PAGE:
United Nations Beginnings

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The United Nations is an association of nations. At present, the UN has 193 member "States".   It was chartered in 1945 in San Francisco, Ca.  The headquarters of the UN is in New York City, built on land donated by the Rockefellers.  It is the successor organization to the failed League of Nations which was created by the 1919 Treaty of Versailles.

From the beginning of this country's history, there have been two factions - Internationalists and Nationalists. The Nationalists were our Founders. The Internationalists were the Tories - enemies of independence. Cordell Hull, Secretary of State from 1933-1944, was one such Internationalist. For his entire career in public life, he worked to subvert the sovereignty and independence of the United States. From the 1913 Federal Reserve Act1, the lowering of tariffs on imports and replacement revenue in the form of income taxes on the American people to the Dumbarton Oaks conferences where he led the effort to write the draft charter for the United Nations2, Cordell Hull betrayed his country and fellow Americans.

In 1945 Cordell Hull was awarded the Nobel Prize for Peace as "The Father of the United Nations"3.


Dumbarton Oaks History4

"In the late summer and early fall of 1944, at the height of the Second World War, a series of important diplomatic meetings took place at Dumbarton Oaks. Their outcome was the United Nations charter that was adopted in San Francisco in 1945. At these meetings, officially known as the Washington Conversations on International Organization, Dumbarton Oaks, delegations from China, the Soviet Union, the United Kingdom, and the United States deliberated over proposals for the establishment of an organization to maintain peace and security in the world. Among the representatives were Soviet Ambassador to the United States, Andrei Gromyko (1909–1989); US Secretary of State Cordell Hull (1871–1955); Wellington Koo (1887–1985), Chinese Ambassador to the United Kingdom; and Edward Wood (the Earl of Halifax) (1872–1959), British Ambassador to the United States, each of whom chaired his respective delegation."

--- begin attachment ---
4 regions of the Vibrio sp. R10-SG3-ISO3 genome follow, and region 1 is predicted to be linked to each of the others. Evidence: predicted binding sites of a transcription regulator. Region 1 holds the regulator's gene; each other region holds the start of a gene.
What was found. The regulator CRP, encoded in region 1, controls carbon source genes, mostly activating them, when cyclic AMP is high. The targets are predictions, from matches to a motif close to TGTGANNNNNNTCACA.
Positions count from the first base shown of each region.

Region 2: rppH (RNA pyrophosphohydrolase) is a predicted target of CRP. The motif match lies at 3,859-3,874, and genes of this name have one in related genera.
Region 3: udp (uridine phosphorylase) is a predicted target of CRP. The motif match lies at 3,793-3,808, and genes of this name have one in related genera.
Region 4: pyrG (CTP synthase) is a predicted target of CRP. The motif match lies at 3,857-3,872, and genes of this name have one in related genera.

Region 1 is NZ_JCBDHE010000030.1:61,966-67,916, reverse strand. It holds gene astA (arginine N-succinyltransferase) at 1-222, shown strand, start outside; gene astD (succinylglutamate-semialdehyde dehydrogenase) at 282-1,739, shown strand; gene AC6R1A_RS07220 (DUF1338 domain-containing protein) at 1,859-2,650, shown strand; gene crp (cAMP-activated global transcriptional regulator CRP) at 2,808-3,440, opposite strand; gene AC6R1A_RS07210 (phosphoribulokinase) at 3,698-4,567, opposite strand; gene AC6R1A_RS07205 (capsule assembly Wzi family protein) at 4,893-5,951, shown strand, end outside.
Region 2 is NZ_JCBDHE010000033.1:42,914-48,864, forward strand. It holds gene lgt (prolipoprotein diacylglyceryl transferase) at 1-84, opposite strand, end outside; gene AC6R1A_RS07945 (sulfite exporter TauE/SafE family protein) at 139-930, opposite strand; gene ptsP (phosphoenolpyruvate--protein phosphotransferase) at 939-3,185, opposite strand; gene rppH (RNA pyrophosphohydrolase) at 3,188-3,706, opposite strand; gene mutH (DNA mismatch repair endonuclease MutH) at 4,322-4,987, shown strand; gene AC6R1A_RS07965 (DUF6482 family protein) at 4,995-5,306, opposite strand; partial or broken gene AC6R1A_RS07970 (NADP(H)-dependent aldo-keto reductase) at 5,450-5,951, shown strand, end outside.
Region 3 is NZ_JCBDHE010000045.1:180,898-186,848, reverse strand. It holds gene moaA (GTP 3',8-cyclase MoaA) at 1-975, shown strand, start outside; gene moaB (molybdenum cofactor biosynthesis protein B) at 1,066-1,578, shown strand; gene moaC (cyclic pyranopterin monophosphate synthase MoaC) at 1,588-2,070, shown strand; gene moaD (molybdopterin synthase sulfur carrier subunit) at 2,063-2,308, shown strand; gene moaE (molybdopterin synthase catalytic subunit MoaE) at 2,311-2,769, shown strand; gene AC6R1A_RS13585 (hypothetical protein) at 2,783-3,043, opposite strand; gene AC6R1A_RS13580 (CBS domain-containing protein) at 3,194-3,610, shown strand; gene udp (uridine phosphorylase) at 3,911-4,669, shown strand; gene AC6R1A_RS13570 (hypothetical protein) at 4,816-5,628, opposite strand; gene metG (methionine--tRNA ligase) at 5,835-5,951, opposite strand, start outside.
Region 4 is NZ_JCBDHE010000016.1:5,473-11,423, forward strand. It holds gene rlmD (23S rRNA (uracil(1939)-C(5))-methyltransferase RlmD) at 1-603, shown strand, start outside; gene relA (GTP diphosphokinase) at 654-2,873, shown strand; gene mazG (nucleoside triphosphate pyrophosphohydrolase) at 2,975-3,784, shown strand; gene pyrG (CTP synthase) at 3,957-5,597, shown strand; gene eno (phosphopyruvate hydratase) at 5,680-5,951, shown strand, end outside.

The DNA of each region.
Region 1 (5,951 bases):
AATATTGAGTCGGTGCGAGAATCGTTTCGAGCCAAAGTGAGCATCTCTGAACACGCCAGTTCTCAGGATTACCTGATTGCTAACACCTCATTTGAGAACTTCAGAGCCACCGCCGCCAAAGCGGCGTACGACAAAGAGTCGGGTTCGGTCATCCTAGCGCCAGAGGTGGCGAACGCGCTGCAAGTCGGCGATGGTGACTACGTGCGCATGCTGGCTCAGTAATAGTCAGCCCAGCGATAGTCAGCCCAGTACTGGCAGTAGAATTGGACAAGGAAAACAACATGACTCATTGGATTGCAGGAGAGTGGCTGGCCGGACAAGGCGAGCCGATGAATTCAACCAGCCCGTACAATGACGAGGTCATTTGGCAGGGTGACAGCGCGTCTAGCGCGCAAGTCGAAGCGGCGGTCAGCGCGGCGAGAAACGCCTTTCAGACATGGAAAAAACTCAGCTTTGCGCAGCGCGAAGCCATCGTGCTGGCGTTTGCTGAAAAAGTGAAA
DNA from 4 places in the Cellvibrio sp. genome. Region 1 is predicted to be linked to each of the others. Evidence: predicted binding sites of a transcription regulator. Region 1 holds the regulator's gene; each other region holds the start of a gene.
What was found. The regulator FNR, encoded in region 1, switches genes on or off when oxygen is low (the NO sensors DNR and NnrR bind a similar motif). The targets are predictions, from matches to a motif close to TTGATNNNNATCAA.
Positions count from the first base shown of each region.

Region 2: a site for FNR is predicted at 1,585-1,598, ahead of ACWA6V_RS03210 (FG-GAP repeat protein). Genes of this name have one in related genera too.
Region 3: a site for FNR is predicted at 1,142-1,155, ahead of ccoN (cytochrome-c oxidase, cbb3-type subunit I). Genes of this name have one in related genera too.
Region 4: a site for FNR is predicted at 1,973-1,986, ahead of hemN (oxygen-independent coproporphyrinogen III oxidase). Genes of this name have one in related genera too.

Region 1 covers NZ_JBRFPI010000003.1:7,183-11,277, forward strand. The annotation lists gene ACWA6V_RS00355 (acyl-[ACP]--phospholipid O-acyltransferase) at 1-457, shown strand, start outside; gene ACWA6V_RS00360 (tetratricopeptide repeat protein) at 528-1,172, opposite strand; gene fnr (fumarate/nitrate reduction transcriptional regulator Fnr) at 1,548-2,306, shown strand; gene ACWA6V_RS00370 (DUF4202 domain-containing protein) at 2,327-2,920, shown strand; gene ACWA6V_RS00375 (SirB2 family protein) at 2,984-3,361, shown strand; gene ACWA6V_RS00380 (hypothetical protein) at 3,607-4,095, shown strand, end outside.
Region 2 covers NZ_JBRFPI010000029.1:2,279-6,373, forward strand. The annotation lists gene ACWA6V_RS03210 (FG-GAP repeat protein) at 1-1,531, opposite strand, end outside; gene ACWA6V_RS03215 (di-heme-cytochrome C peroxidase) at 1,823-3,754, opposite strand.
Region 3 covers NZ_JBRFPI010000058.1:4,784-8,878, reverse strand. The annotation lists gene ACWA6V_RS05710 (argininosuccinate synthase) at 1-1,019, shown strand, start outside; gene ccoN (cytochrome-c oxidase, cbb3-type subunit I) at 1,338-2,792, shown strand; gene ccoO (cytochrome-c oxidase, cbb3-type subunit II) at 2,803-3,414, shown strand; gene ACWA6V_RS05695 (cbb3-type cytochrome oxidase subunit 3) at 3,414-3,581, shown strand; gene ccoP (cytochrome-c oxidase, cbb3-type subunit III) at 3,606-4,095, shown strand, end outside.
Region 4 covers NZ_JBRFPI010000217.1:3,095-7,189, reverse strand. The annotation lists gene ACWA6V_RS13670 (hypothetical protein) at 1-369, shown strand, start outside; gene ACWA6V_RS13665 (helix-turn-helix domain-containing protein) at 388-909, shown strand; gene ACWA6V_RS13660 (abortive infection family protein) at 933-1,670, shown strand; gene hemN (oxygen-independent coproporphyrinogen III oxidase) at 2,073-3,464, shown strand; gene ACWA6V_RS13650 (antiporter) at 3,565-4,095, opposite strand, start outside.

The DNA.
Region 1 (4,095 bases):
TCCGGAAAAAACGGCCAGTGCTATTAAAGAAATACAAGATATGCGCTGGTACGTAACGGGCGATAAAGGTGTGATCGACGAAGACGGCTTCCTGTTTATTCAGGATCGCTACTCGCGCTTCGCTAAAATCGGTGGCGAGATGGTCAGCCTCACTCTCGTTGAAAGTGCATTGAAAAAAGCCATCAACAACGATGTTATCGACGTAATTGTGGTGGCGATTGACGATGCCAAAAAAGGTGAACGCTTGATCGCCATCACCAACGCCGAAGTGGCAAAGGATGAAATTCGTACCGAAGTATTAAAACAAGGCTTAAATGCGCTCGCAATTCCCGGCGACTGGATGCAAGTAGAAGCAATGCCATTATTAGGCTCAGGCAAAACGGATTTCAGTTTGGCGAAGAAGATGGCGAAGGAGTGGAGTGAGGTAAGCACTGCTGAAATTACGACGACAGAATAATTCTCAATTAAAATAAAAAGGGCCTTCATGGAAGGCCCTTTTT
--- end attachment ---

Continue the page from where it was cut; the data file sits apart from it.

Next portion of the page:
In February of 1945, a conference of the allies was held in Yalta.  It was officially called the Crimea Conference but the agreement produced is called the Yalta Agreement.

It was at this conference that the three world powers officially agreed to create the United Nations Association. 

Winston Churchill  ~  Franklin Delano Roosevelt  ~  Joseph Stalin
Source: Wikipedia:  Yalta Summit



Yalta Agreement5


The Crimea Conference of the heads of the Governments of the United States of America, the United Kingdom, and the Union of Soviet Socialist Republics, which took place from Feb. 4 to 11, came to the following conclusions:


It was decided:

1. That a United Nations conference on the proposed world organization should be summoned for Wednesday, 25 April, 1945, and should be held in the United States of America.

2. The nations to be invited to this conference should be:

(a) the United Nations as they existed on 8 Feb., 1945; and

(b) Such of the Associated Nations as have declared war on the common enemy by 1 March, 1945. (For this purpose, by the term "Associated Nations" was meant the eight Associated Nations and Turkey.) When the conference on world organization is held, the delegates of the United Kingdom and United State of America will support a proposal to admit to original membership two Soviet Socialist Republics, i.e., the Ukraine and White Russia.

3. That the United States Government, on behalf of the three powers, should consult the Government of China and the French Provisional Government in regard to decisions taken at the present conference concerning the proposed world organization.

4. That the text of the invitation to be issued to all the nations which would take part in the United Nations conference should be as follows: